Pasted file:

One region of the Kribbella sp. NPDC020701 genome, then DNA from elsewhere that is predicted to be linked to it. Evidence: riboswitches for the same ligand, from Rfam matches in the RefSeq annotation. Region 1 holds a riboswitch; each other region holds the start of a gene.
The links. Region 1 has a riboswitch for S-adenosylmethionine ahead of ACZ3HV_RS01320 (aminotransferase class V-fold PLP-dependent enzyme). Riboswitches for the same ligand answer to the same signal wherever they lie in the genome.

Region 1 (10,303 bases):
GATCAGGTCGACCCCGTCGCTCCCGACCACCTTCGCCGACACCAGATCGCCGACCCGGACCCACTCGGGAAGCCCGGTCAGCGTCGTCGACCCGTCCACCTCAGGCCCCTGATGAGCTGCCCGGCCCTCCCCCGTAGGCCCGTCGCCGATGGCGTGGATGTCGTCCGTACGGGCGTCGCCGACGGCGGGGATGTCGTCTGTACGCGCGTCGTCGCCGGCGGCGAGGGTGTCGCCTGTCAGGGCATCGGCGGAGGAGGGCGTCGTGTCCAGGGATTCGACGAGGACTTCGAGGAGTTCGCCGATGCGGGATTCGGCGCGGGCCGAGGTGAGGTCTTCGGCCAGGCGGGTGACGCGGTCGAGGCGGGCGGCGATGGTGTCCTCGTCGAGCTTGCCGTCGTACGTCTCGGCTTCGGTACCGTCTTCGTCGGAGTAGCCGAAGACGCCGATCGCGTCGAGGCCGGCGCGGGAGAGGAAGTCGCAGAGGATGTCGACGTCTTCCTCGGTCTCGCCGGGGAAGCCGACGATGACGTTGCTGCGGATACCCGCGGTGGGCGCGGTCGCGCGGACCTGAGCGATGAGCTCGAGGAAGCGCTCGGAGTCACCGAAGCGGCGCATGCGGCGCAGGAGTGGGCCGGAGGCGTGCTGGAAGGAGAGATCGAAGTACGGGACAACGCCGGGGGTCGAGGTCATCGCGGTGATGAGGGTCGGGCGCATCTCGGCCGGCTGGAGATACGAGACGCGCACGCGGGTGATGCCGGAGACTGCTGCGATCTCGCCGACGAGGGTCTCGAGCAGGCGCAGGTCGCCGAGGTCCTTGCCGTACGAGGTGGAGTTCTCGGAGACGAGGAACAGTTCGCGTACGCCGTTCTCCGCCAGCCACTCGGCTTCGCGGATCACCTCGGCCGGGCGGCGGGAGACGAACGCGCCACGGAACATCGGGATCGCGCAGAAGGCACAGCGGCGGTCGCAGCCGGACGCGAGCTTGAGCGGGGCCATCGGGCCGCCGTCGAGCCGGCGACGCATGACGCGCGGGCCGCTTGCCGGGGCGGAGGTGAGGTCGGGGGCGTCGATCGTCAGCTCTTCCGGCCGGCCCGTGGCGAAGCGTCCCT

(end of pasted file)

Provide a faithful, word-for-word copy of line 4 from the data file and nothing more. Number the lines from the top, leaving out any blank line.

GATCAGGTCGACCCCGTCGCTCCCGACCACCTTCGCCGACACCAGATCGCCGACCCGGACCCACTCGGGAAGCCCGGTCAGCGTCGTCGACCCGTCCACCTCAGGCCCCTGATGAGCTGCCCGGCCCTCCCCCGTAGGCCCGTCGCCGATGGCGTGGATGTCGTCCGTACGGGCGTCGCCGACGGCGGGGATGTCGTCTGTACGCGCGTCGTCGCCGGCGGCGAGGGTGTCGCCTGTCAGGGCATCGGCGGAGGAGGGCGTCGTGTCCAGGGATTCGACGAGGACTTCGAGGAGTTCGCCGATGCGGGATTCGGCGCGGGCCGAGGTGAGGTCTTCGGCCAGGCGGGTGACGCGGTCGAGGCGGGCGGCGATGGTGTCCTCGTCGAGCTTGCCGTCGTACGTCTCGGCTTCGGTACCGTCTTCGTCGGAGTAGCCGAAGACGCCGATCGCGTCGAGGCCGGCGCGGGAGAGGAAGTCGCAGAGGATGTCGACGTCTTCCTCGGTCTCGCCGGGGAAGCCGACGATGACGTTGCTGCGGATACCCGCGGTGGGCGCGGTCGCGCGGACCTGAGCGATGAGCTCGAGGAAGCGCTCGGAGTCACCGAAGCGGCGCATGCGGCGCAGGAGTGGGCCGGAGGCGTGCTGGAAGGAGAGATCGAAGTACGGGACAACGCCGGGGGTCGAGGTCATCGCGGTGATGAGGGTCGGGCGCATCTCGGCCGGCTGGAGATACGAGACGCGCACGCGGGTGATGCCGGAGACTGCTGCGATCTCGCCGACGAGGGTCTCGAGCAGGCGCAGGTCGCCGAGGTCCTTGCCGTACGAGGTGGAGTTCTCGGAGACGAGGAACAGTTCGCGTACGCCGTTCTCCGCCAGCCACTCGGCTTCGCGGATCACCTCGGCCGGGCGGCGGGAGACGAACGCGCCACGGAACATCGGGATCGCGCAGAAGGCACAGCGGCGGTCGCAGCCGGACGCGAGCTTGAGCGGGGCCATCGGGCCGCCGTCGAGCCGGCGACGCATGACGCGCGGGCCGCTTGCCGGGGCGGAGGTGAGGTCGGGGGCGTCGATCGTCAGCTCTTCCGGCCGGCCCGTGGCGAAGCGTCCCT